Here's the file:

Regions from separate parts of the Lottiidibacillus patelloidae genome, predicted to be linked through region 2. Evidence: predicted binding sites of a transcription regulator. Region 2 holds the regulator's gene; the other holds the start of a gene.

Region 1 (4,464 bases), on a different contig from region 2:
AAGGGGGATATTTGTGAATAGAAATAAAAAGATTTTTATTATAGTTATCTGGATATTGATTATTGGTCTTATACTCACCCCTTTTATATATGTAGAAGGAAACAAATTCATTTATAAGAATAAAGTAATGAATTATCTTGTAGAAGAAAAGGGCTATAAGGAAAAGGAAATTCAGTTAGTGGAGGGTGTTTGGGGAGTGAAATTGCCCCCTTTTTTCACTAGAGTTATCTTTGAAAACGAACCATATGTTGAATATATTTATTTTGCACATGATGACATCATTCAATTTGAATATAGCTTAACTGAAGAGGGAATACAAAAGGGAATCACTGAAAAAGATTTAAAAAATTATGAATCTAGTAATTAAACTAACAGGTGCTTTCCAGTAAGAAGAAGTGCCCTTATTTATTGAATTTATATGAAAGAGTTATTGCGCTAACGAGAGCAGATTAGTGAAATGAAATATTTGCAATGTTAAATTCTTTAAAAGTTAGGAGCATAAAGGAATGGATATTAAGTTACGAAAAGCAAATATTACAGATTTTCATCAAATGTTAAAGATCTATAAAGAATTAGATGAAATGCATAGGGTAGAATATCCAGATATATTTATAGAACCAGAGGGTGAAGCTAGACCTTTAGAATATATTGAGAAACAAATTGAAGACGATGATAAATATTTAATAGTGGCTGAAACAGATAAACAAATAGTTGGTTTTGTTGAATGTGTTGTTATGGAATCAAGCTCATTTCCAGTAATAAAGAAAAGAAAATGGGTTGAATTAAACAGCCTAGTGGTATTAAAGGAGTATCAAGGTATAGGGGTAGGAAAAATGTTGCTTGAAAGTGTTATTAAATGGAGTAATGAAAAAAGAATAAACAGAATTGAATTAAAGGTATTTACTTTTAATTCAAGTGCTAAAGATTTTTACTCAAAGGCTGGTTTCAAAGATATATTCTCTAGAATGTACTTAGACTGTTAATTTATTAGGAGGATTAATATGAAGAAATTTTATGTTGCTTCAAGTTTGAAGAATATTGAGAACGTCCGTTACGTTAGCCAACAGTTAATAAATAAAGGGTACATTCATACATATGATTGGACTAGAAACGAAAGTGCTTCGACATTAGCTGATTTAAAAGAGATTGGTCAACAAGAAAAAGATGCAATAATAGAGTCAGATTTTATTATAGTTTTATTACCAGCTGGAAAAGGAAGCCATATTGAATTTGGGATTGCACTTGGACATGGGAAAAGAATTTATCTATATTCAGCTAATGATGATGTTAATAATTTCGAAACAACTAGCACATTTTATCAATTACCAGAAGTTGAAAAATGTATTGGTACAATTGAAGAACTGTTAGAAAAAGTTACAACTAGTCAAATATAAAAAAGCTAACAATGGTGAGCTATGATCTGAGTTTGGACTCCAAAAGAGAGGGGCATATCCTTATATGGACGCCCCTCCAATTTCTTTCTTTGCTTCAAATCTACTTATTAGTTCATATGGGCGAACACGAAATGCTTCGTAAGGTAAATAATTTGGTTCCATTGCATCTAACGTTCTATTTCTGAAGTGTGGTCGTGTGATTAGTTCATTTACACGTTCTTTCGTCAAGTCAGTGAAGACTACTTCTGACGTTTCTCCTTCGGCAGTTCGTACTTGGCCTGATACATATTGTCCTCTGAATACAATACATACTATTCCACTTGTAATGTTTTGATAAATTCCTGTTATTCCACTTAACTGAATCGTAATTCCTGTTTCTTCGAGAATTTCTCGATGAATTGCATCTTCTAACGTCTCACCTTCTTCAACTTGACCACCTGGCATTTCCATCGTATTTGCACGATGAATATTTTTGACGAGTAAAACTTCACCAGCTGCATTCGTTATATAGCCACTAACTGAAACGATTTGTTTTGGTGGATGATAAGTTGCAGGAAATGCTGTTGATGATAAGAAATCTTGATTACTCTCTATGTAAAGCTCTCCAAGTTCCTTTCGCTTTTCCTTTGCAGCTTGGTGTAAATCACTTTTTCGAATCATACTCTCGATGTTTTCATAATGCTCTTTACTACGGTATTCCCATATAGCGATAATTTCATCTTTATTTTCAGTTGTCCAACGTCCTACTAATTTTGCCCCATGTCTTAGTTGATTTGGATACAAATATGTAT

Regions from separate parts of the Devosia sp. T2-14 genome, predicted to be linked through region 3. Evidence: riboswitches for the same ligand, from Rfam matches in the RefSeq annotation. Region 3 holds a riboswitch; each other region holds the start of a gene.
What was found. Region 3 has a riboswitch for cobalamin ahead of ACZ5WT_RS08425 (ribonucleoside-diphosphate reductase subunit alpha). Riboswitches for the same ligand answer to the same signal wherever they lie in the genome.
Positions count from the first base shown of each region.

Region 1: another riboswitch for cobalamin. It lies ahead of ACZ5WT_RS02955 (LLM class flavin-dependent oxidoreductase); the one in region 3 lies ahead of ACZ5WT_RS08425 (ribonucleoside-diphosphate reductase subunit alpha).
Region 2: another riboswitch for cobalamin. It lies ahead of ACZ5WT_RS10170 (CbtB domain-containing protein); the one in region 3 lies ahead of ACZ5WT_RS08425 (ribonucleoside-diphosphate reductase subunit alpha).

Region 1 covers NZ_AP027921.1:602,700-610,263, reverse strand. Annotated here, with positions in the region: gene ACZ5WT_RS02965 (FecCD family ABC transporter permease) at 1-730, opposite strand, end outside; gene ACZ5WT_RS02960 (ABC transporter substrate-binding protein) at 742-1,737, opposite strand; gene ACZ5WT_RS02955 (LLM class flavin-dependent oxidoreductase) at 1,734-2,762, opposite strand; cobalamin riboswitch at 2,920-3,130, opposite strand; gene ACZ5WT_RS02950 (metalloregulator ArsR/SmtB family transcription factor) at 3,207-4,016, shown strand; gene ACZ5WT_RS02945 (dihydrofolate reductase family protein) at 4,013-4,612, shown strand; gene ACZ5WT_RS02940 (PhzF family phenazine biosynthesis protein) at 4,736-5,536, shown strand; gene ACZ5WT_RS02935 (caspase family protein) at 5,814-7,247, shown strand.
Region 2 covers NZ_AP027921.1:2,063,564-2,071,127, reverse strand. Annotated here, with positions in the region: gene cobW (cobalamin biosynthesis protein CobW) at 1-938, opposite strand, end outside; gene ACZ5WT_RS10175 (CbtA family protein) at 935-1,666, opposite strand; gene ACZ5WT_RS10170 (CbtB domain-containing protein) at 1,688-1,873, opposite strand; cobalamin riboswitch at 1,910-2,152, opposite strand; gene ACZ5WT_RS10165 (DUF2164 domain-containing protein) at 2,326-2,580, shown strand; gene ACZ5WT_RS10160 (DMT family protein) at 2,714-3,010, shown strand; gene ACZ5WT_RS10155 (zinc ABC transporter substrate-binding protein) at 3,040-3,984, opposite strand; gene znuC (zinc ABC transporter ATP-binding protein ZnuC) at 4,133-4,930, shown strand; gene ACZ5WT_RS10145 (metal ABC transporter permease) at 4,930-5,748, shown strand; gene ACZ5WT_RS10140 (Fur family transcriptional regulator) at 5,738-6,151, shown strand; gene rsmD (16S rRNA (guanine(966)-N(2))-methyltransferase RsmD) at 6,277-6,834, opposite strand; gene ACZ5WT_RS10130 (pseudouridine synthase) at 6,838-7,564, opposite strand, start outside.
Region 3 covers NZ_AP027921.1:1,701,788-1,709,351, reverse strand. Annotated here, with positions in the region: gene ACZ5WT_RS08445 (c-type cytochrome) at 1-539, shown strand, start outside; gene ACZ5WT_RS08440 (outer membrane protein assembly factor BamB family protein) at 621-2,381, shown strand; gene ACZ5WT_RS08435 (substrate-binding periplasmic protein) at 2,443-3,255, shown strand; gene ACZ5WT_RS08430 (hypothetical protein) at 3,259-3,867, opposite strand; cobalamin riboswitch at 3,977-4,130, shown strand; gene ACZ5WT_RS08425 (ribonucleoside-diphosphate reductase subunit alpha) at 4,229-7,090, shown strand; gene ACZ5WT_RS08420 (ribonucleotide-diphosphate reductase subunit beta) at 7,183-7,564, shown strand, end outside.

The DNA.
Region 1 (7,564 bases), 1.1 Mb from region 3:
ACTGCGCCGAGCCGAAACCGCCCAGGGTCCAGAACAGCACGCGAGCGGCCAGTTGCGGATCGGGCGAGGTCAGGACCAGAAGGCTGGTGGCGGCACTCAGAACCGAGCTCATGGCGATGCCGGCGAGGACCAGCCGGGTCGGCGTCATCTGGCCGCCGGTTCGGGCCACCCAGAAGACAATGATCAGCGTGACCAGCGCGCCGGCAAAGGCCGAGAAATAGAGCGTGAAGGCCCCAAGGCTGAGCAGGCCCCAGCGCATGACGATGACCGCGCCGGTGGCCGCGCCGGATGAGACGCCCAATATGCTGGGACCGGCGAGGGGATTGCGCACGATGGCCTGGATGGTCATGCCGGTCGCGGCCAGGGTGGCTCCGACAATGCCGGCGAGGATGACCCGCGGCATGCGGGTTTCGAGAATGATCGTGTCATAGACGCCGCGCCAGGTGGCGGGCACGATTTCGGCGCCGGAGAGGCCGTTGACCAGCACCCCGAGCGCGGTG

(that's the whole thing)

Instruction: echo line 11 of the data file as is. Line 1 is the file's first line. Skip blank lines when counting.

Region 3 covers NZ_AP027921.1:1,701,788-1,709,351, reverse strand. Annotated here, with positions in the region: gene ACZ5WT_RS08445 (c-type cytochrome) at 1-539, shown strand, start outside; gene ACZ5WT_RS08440 (outer membrane protein assembly factor BamB family protein) at 621-2,381, shown strand; gene ACZ5WT_RS08435 (substrate-binding periplasmic protein) at 2,443-3,255, shown strand; gene ACZ5WT_RS08430 (hypothetical protein) at 3,259-3,867, opposite strand; cobalamin riboswitch at 3,977-4,130, shown strand; gene ACZ5WT_RS08425 (ribonucleoside-diphosphate reductase subunit alpha) at 4,229-7,090, shown strand; gene ACZ5WT_RS08420 (ribonucleotide-diphosphate reductase subunit beta) at 7,183-7,564, shown strand, end outside.